Restaurants in Spain
In front of you sits a napoleon of caramelized foie gras, mackerel, and roasted pepper—an intricate sweet-savory morsel the size of a silver dollar.
The establishment’s sole victual—a two-inch-high stack of mushrooms precariously united by a toothpick and topped with a tiny shrimp ($1.50)—pairs perfectly with Bodegas Lan Crianza 2004. It’s a classic Rioja that impresses with elegance, not fruit ($1.90).
The dramatic stark-black design is a refreshing departure from the woody cubbyhole look of traditional pintxo bars (in the back there’s a little red-and-white restaurant).
Barcelona-born twin chefs Javier and Sergio Torres recently opened Dos Cielos to instant critical raves for their inventive riffs on Catalan food.
Pied piper Pep Manubens has been pulling off culinary magic in this slender slot of a restaurant for the last quarter century. The formula is simple: squeeze through the door and enjoy a bottle of Albariño while you wait for some of the city’s best tapas.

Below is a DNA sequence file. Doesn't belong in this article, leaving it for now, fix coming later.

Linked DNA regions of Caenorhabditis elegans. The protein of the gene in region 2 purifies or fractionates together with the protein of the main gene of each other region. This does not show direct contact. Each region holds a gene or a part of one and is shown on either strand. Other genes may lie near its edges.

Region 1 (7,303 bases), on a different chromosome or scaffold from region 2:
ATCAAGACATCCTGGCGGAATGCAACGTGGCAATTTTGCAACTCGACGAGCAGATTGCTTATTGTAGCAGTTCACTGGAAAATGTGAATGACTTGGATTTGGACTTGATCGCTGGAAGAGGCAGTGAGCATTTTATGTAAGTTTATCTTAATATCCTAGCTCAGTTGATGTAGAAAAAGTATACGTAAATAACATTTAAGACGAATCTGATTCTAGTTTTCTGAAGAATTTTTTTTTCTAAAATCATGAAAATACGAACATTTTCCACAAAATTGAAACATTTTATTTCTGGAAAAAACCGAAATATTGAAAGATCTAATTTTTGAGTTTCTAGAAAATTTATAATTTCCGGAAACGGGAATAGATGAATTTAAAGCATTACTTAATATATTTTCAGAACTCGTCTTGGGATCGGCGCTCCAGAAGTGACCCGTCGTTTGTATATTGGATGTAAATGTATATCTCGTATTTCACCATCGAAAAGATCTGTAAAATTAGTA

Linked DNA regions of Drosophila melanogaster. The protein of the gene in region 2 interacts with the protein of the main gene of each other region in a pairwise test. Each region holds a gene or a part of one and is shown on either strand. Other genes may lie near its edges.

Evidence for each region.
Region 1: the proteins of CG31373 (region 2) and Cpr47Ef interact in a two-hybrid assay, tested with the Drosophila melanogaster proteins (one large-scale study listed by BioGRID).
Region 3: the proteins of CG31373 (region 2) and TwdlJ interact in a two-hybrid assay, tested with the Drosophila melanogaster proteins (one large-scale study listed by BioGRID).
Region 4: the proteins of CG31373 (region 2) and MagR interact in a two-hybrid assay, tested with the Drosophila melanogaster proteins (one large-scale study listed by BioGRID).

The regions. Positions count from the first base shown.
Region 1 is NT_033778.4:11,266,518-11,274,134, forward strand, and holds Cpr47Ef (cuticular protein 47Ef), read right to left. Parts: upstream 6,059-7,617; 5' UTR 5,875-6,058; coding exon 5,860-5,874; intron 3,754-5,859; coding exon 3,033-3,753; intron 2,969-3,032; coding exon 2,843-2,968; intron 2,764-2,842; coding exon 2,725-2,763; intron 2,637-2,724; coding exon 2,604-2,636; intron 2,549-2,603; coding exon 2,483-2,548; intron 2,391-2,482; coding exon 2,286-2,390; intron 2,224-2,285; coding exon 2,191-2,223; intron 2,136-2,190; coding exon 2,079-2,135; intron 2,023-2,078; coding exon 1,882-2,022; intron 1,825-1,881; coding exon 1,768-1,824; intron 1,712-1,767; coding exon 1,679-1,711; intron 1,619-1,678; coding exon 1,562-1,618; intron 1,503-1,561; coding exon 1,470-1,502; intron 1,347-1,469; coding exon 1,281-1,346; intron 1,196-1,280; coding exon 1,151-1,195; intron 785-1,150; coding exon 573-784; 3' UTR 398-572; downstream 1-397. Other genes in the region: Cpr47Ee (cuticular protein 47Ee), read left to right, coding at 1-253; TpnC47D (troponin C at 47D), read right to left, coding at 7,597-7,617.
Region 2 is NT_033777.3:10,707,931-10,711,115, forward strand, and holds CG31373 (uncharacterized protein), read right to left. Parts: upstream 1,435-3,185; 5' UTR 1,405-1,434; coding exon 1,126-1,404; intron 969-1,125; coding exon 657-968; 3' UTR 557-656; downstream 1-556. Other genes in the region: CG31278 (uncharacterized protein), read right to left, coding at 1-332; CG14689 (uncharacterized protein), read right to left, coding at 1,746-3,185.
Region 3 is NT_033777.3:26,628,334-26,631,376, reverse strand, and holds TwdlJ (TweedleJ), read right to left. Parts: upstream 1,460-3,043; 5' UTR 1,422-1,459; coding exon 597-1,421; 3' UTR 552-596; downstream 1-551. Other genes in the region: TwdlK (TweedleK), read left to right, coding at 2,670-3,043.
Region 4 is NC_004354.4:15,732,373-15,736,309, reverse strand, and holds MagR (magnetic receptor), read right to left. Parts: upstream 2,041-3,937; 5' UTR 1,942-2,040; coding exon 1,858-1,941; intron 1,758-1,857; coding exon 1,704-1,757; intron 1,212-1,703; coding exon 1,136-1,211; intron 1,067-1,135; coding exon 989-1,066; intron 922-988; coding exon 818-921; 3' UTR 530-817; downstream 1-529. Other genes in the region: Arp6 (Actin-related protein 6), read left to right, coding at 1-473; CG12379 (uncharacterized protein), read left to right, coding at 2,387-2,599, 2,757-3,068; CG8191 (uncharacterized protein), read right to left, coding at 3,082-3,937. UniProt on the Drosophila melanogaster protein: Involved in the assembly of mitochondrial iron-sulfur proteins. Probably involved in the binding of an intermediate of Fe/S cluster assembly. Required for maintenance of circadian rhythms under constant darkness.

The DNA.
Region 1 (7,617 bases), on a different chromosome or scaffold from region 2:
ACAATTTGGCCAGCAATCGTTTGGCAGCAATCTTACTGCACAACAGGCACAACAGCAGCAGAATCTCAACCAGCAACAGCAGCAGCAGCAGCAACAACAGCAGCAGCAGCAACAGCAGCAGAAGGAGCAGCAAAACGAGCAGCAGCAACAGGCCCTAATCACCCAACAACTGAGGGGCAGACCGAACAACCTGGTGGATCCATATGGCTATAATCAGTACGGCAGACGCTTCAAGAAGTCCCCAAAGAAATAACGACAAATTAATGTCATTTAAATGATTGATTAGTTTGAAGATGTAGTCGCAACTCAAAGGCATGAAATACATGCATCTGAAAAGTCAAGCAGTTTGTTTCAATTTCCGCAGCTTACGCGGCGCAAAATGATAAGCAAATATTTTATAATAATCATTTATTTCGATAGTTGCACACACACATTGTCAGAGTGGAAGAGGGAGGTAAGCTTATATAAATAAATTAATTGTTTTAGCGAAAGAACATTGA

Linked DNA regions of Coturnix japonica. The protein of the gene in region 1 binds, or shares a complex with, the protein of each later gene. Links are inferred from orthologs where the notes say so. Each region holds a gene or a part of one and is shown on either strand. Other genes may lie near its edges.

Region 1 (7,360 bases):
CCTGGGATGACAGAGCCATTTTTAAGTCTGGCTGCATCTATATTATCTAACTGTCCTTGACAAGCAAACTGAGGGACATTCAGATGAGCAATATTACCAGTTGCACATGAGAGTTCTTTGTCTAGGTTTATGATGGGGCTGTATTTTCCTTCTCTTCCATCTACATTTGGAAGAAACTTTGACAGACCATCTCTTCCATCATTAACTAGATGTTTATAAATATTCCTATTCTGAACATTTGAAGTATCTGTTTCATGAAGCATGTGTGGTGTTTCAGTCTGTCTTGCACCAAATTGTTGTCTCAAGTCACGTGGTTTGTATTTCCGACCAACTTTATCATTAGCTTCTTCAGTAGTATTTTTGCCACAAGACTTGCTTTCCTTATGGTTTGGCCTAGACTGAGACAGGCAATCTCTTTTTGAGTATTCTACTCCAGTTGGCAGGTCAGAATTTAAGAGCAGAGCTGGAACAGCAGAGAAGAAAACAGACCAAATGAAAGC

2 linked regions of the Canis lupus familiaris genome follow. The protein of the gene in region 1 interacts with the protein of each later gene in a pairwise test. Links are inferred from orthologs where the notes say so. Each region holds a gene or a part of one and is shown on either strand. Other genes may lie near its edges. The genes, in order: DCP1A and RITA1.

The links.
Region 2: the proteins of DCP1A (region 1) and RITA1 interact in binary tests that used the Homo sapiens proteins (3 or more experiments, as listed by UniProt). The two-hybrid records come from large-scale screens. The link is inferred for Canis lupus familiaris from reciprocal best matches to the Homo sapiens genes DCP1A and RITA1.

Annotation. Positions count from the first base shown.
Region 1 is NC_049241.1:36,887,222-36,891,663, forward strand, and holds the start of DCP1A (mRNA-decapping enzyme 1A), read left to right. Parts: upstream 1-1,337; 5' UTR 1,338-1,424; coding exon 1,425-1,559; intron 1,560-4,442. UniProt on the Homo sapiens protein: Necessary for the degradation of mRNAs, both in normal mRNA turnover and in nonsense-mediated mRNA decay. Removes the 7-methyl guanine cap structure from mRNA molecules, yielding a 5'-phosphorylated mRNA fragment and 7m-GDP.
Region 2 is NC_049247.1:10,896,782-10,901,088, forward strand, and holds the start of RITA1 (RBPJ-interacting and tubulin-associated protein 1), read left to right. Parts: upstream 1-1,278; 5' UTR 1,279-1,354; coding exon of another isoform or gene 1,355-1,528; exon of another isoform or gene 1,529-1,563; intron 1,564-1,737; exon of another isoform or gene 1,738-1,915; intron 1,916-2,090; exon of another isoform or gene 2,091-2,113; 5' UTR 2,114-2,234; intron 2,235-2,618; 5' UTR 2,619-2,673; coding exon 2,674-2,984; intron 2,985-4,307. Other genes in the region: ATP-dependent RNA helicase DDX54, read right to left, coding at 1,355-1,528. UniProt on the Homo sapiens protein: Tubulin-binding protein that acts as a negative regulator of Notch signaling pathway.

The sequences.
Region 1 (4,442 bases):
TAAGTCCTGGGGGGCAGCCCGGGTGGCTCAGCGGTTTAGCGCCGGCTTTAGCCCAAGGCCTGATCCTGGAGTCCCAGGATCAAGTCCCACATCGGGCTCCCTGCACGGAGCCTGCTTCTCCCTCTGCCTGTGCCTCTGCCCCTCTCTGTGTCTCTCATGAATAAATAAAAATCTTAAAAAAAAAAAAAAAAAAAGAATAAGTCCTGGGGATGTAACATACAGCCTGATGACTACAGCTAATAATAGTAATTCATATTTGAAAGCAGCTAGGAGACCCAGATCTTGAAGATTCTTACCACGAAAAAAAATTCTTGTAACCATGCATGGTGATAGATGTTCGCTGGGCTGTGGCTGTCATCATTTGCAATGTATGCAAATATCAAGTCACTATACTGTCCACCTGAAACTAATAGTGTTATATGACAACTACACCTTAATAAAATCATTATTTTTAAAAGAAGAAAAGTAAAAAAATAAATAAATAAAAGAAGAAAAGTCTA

Deeper into the market, Ana Gambeta, of the tourist-friendly Bar Central, hawks her baked dorada (bream), her butifarra sausage with white beans, and her tripe casserole—in five languages. "Israelis and Palestinians eat at my counter, shoulder to shoulder," Gambeta boasts.
Tiny squid, which are brought in from down the street, are fried with wild garlic, and local spring lamb is served with tumbet, the rich Majorcan stew of potato and eggplant.
Easily the swankiest dining option at the airport, El Madroño is set outside Terminal 4’s security area—so it’s the best place to have a pre-board meal with friends or business associates who aren’t traveling with you.
Imagine an old neighborhood joint updated in white Corian for the hipster generation and you’ve got Las Olas. The standout seafood tapas are prepared in a bustling open kitchen.